Neuropathy (Nerve Pain And Tingling)
“Neuropathy,” or “peripheral neuropathy,” is a general term for symptoms caused by damage to nerves that branch out from the brain and spinal cord. The damage disrupts signals that your brain and spinal cord send and receive. That may mean the signal can’t get through, is sent in error or is distorted. Neuropathy may involve only a single nerve such as the median nerve to the hand, which can cause carpal tunnel syndrome, or several nerves simultaneously, which can affect multiple parts of your body.
If you have nerve damage, the pain may be mild to severe. It can also disrupt function and sensation. Some people take medications that may or may not reduce the pain, and there are surgical procedures available for some kinds of neuropathy. But medication and surgery can come with side effects and health risks. Chiropractic care, in contrast, takes a natural approach to treating neuropathy without drugs or surgery.
Causes of Neuropathy
Neuropathy is a common ailment that occurs as the result of injury, disease, genetics or chronic health conditions, including:
Diabetes, due to damage caused by high blood sugar (neuropathy occurs in 60 to 70% of diabetics)
Trauma from accidents or injuries
Deficiencies in vitamins such as the B vitamins and vitamin E, which are important for healthy nerve function
Excessive alcohol consumption, which can strip the body of essential nutrients and lead to neuropathy
Autoimmune diseases like rheumatoid arthritis or lupus
Infections such as HIV or Lyme disease
Medications, including some chemotherapy drugs
However, it is important to note that for many people with peripheral neuropathy, the cause is unknown. This is called “idiopathic neuropathy.”
Symptoms of Neuropathy
People generally describe nerve pain as stabbing, burning or tingling. You may notice a sudden or gradual increase in numbness, muscle weakness or sensitivity to touch. Balance and gait can also be affected.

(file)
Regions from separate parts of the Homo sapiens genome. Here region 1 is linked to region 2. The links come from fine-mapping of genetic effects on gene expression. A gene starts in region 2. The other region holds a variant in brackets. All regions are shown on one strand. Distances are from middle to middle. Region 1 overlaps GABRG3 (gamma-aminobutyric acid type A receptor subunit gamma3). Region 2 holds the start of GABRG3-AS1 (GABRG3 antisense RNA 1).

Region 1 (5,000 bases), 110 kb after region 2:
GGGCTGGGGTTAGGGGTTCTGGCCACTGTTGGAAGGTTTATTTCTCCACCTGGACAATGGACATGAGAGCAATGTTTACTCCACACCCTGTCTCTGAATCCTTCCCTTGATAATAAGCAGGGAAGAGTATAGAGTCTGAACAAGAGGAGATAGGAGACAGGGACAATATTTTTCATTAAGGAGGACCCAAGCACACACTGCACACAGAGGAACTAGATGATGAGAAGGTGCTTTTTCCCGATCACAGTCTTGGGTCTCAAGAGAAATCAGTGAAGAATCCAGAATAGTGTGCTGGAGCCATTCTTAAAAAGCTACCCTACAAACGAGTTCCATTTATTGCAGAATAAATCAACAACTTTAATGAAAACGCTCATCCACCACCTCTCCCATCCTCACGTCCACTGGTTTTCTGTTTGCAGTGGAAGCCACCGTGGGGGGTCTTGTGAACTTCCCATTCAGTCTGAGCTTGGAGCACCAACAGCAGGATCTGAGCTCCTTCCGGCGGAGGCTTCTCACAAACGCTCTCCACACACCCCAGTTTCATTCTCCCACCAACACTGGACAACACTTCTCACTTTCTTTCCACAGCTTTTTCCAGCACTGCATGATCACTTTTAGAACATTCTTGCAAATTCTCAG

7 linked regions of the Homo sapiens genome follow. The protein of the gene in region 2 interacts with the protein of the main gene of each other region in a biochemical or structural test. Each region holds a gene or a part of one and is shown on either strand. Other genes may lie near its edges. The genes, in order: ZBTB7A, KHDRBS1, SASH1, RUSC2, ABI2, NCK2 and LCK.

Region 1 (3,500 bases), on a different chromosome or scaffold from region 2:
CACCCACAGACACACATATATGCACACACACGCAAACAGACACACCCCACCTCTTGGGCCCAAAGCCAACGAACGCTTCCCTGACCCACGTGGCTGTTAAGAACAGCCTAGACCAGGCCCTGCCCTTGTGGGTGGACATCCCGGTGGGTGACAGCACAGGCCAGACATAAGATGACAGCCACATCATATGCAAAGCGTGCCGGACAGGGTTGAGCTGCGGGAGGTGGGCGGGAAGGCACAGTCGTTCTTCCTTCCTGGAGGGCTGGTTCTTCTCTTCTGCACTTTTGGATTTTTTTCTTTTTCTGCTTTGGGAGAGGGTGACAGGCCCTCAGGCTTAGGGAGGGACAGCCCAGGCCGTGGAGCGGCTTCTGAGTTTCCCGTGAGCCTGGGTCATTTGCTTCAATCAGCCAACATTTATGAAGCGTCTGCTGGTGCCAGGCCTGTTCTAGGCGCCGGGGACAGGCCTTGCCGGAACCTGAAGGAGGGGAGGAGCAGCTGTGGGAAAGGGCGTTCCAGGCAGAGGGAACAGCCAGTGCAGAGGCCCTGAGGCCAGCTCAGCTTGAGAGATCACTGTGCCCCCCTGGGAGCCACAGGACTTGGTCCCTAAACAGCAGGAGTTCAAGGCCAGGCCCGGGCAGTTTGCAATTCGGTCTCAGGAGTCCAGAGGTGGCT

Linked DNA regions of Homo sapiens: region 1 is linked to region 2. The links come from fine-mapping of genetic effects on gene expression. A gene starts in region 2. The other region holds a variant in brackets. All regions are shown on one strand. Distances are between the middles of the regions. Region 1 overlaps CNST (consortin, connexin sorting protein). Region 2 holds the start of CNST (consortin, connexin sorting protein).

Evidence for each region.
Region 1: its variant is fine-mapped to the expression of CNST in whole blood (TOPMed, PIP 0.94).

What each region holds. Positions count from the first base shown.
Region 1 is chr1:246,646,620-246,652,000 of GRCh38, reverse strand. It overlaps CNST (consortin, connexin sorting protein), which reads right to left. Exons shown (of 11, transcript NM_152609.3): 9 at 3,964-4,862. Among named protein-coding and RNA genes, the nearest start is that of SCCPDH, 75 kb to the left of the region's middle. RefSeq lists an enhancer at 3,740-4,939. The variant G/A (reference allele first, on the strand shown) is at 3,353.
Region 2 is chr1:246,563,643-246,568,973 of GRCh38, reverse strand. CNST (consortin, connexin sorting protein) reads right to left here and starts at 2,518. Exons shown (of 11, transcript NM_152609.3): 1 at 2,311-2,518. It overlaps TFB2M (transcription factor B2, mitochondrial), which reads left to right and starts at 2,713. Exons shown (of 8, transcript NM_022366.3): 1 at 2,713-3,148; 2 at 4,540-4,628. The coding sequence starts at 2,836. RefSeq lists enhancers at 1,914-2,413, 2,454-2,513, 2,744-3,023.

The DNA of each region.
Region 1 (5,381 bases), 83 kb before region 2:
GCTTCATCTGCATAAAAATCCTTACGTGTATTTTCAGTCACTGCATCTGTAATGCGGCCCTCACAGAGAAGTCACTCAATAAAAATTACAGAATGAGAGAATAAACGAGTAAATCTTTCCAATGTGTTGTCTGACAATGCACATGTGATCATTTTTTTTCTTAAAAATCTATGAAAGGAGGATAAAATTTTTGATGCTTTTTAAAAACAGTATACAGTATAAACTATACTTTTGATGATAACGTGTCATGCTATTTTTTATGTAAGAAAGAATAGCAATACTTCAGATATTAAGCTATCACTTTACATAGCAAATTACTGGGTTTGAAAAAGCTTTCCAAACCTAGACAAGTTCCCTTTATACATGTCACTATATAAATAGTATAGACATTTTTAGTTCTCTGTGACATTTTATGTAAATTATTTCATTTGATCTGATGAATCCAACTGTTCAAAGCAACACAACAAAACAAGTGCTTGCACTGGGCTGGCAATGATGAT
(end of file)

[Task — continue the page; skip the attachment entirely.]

Your particular symptoms will depend on the type of nerve damage you sustained. It may be sensory, which can be painful but may also mean you may lose feeling. If you lose sensation in your feet, for example, you may not notice wounds or burns. It’s important to examine parts of your body that have lost sensation on a regular basis.
Motor neuropathy disrupts the ability to control movement. Autonomic neuropathy affects everyday functions like blood pressure and bladder and bowel control.
Chiropractic Treatment for Neuropathy
Chiropractors support early diagnosis and treatment of neuropathy to minimize permanent nerve damage. They can also recommend ways to improve your overall health, including conditions that may have led to your nerve pain.
Chiropractors look for the cause of the symptoms as well as ways to manage the pain from neuropathy. After a chiropractor establishes there is no underlying condition that needs medical care, they can design a treatment plan. Some approaches include:
Adjustments, which can relieve pressure on pinched or compressed nerves, followed by stretching exercises which may increase nutrients to the area that help the nerve heal
“Cold” laser therapy, which uses a device that does not generate heat. The laser penetrates the layers of the skin to the injured area. It can reduce pain and inflammation, stimulate muscles and promote healing.
TENS (Transcutaneous electrical nerve stimulation), which sends a small electric current to the injured nerves. The current can block pain signals from being sent to the brain and may also stimulate circulation and healing.
Nutritional and lifestyle recommendations
Neuropathic pain can be difficult to treat, and medication may or may not provide relief. Chiropractic care stresses maximizing the body’s own ability to heal, so if you think you may have symptoms of neuropathy, consider seeing a chiropractor. If your condition requires medical care, your chiropractor will recommend that you see an MD, but often chiropractic treatment can help reduce your symptoms and increase your function.